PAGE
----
Although we start with suffering, we need not end there. I mentioned earlier your tenacity of spirit. You have immense resources inside yourself, and hopefully all around you, to respond with compassion toward yourself and with power toward your suffering. Perhaps you have heard of Viktor Frankl’s book Man’s Search for Meaning. Many of his fellow inmates in a Nazi concentration camp were able to turn their suffering into a personal triumph through a strength of will to endure unimaginable brutality and to refuse to give in or give up. Think for a minute about whether this idea might help you—the idea that you can turn your suffering into a personal triumph by virtue of how you relate to it and what you do with it.
 
Your suffering is physical, and in that sense it is what it is. But the emotional impact is not a given, independent of your thoughts and attitudes about it. I am thinking of a woman who suffered horribly by losing a breast, being burned, being poisoned, and losing her hair. But she felt proud (rather than ashamed) of her bald head and scarred body because it showed the price she was willing to pay in order to live. Her suffering did not define her as a pitiful creature. It did not have that power over her. She was the one who dictated the meaning of her suffering, not the other way around. The same is true for you.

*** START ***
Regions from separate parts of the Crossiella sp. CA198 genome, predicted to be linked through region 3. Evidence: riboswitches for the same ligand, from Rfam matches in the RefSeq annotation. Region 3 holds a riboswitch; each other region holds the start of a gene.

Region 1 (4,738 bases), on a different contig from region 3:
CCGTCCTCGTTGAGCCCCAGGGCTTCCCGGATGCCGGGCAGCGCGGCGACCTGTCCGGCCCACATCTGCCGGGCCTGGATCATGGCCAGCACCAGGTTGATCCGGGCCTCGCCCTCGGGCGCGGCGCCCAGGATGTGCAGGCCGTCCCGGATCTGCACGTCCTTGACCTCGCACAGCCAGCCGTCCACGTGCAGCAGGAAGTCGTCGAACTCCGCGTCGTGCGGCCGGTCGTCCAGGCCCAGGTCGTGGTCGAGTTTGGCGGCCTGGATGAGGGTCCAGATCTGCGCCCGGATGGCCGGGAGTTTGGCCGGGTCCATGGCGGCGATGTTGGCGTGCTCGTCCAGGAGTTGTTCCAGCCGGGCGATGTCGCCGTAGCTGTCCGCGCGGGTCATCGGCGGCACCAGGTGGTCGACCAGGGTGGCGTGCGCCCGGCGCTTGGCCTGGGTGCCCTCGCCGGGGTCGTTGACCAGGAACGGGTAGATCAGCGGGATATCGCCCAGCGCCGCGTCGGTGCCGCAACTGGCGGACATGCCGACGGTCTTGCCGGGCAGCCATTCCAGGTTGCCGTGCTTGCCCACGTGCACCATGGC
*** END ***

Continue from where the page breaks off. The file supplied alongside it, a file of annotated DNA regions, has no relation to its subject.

You are in charge of what things mean.
 
Cancer can do hideous things to your body, but you can be in charge of what it does to your soul or inner self. You can be scared but not intimidated, singled out, or victimized. It is time for your best self to come forth and to sustain you through all the physical horrors that cancer can dish out.
 
It may be presumptuous to say I want to help. After all, you are the one dealing with cancer. I am just a psychologist—but one who has years of experience listening to thousands of people with cancer describe their suffering and the dimensions of it that are private, subtle, and often insidious. I have been moved, inspired, and educated. I have learned about common dilemmas, common fears, and common psychological struggles. I have discovered ways of thinking about and working through these issues. I am grateful for all I have learned. If there is wisdom in these pages, it comes from ordinary people like yourself who have made this journey before you. My goal now is to share this wisdom, passed from them to you.